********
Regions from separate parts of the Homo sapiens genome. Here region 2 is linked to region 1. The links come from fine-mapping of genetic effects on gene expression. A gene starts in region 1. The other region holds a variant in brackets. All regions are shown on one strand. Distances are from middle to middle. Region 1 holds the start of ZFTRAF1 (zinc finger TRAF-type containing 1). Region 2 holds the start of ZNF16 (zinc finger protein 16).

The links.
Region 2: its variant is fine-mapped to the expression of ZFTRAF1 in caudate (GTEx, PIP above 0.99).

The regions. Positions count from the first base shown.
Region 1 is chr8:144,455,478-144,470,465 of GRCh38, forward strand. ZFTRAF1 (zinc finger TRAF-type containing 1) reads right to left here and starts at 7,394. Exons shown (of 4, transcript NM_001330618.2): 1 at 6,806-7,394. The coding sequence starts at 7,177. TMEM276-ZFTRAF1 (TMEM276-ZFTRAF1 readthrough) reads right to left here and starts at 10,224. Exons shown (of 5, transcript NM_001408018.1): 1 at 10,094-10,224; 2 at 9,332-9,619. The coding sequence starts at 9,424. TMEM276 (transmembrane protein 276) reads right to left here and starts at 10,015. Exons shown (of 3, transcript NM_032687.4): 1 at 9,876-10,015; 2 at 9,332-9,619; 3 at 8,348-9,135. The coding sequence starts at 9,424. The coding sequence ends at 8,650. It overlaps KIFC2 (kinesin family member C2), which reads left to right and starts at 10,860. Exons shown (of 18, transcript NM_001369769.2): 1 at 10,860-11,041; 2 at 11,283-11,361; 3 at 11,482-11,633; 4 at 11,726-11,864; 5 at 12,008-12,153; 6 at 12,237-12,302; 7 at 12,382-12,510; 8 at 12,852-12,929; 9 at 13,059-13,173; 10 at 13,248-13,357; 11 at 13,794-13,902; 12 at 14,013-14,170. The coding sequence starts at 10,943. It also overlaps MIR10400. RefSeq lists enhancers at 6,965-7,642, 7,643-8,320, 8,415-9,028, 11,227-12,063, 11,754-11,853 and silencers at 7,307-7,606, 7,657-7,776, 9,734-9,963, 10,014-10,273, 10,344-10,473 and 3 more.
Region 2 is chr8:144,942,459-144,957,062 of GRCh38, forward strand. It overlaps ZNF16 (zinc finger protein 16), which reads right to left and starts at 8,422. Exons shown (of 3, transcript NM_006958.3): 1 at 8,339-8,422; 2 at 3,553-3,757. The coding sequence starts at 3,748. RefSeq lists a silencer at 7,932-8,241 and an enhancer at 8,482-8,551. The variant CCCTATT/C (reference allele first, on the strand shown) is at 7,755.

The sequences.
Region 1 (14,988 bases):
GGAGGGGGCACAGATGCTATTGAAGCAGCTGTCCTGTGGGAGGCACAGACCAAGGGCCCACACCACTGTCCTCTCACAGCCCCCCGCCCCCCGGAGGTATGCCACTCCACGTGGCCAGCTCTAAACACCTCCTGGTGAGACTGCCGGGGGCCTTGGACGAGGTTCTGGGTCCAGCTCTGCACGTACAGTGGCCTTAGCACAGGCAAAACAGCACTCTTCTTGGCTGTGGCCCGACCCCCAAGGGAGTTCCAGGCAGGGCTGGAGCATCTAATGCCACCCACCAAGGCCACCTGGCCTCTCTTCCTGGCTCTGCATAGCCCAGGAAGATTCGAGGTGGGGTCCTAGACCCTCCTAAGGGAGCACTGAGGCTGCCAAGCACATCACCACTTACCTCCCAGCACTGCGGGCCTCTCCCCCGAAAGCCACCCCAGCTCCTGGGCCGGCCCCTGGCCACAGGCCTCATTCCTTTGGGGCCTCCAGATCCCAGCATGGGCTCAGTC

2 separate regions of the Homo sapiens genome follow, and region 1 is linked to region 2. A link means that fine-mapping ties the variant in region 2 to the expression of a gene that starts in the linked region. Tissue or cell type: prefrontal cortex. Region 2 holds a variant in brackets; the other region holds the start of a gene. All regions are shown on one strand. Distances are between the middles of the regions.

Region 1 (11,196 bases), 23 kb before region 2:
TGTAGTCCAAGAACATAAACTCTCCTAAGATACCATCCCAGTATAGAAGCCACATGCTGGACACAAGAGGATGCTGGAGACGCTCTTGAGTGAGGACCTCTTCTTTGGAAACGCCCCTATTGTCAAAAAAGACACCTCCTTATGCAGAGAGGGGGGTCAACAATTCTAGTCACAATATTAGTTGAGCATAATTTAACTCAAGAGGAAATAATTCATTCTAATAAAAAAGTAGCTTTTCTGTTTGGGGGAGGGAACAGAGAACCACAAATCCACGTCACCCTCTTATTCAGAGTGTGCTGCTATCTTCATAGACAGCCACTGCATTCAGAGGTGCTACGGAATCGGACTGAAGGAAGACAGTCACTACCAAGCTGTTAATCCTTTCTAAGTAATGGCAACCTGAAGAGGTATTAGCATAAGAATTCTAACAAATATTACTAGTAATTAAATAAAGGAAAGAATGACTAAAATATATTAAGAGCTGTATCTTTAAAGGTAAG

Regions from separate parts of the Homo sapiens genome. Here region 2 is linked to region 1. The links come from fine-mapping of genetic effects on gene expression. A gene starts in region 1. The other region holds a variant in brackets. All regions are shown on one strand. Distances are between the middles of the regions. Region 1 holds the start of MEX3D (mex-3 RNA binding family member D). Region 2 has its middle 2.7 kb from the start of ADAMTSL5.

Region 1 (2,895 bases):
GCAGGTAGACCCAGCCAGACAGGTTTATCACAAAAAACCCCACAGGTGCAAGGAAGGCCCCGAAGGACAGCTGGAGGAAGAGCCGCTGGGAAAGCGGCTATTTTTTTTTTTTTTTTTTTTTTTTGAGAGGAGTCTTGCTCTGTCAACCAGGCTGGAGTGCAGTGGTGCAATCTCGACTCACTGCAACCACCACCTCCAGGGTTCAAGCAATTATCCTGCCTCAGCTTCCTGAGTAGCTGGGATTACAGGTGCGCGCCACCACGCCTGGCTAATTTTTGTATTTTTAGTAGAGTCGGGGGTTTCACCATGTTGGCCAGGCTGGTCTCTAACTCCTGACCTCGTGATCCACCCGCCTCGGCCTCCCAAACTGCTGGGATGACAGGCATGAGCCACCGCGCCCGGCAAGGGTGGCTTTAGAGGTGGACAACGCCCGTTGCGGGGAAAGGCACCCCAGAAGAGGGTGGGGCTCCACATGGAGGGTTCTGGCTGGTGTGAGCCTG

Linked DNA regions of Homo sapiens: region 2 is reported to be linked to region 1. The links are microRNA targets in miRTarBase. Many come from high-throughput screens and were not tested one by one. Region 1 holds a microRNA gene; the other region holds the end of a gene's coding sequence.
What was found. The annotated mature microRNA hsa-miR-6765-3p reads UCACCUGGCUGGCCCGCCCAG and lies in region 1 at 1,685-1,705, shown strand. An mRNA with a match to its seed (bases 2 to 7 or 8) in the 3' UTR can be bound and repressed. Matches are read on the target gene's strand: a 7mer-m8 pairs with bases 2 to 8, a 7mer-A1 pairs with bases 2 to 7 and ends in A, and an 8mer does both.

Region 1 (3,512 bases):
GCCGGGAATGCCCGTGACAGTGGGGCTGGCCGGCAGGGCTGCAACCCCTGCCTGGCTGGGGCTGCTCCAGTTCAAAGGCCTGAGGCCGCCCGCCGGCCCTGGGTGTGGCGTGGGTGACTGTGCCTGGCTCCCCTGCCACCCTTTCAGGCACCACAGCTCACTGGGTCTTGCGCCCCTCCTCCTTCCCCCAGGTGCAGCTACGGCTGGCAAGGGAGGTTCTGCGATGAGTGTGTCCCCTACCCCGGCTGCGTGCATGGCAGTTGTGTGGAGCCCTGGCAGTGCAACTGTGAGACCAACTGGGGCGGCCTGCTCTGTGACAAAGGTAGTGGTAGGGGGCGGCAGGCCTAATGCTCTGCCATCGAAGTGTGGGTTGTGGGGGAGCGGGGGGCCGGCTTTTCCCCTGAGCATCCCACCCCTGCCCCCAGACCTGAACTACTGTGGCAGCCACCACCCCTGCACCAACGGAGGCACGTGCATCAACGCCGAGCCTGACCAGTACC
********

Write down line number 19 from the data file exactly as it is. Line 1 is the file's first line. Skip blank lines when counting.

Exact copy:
GCCGGGAATGCCCGTGACAGTGGGGCTGGCCGGCAGGGCTGCAACCCCTGCCTGGCTGGGGCTGCTCCAGTTCAAAGGCCTGAGGCCGCCCGCCGGCCCTGGGTGTGGCGTGGGTGACTGTGCCTGGCTCCCCTGCCACCCTTTCAGGCACCACAGCTCACTGGGTCTTGCGCCCCTCCTCCTTCCCCCAGGTGCAGCTACGGCTGGCAAGGGAGGTTCTGCGATGAGTGTGTCCCCTACCCCGGCTGCGTGCATGGCAGTTGTGTGGAGCCCTGGCAGTGCAACTGTGAGACCAACTGGGGCGGCCTGCTCTGTGACAAAGGTAGTGGTAGGGGGCGGCAGGCCTAATGCTCTGCCATCGAAGTGTGGGTTGTGGGGGAGCGGGGGGCCGGCTTTTCCCCTGAGCATCCCACCCCTGCCCCCAGACCTGAACTACTGTGGCAGCCACCACCCCTGCACCAACGGAGGCACGTGCATCAACGCCGAGCCTGACCAGTACC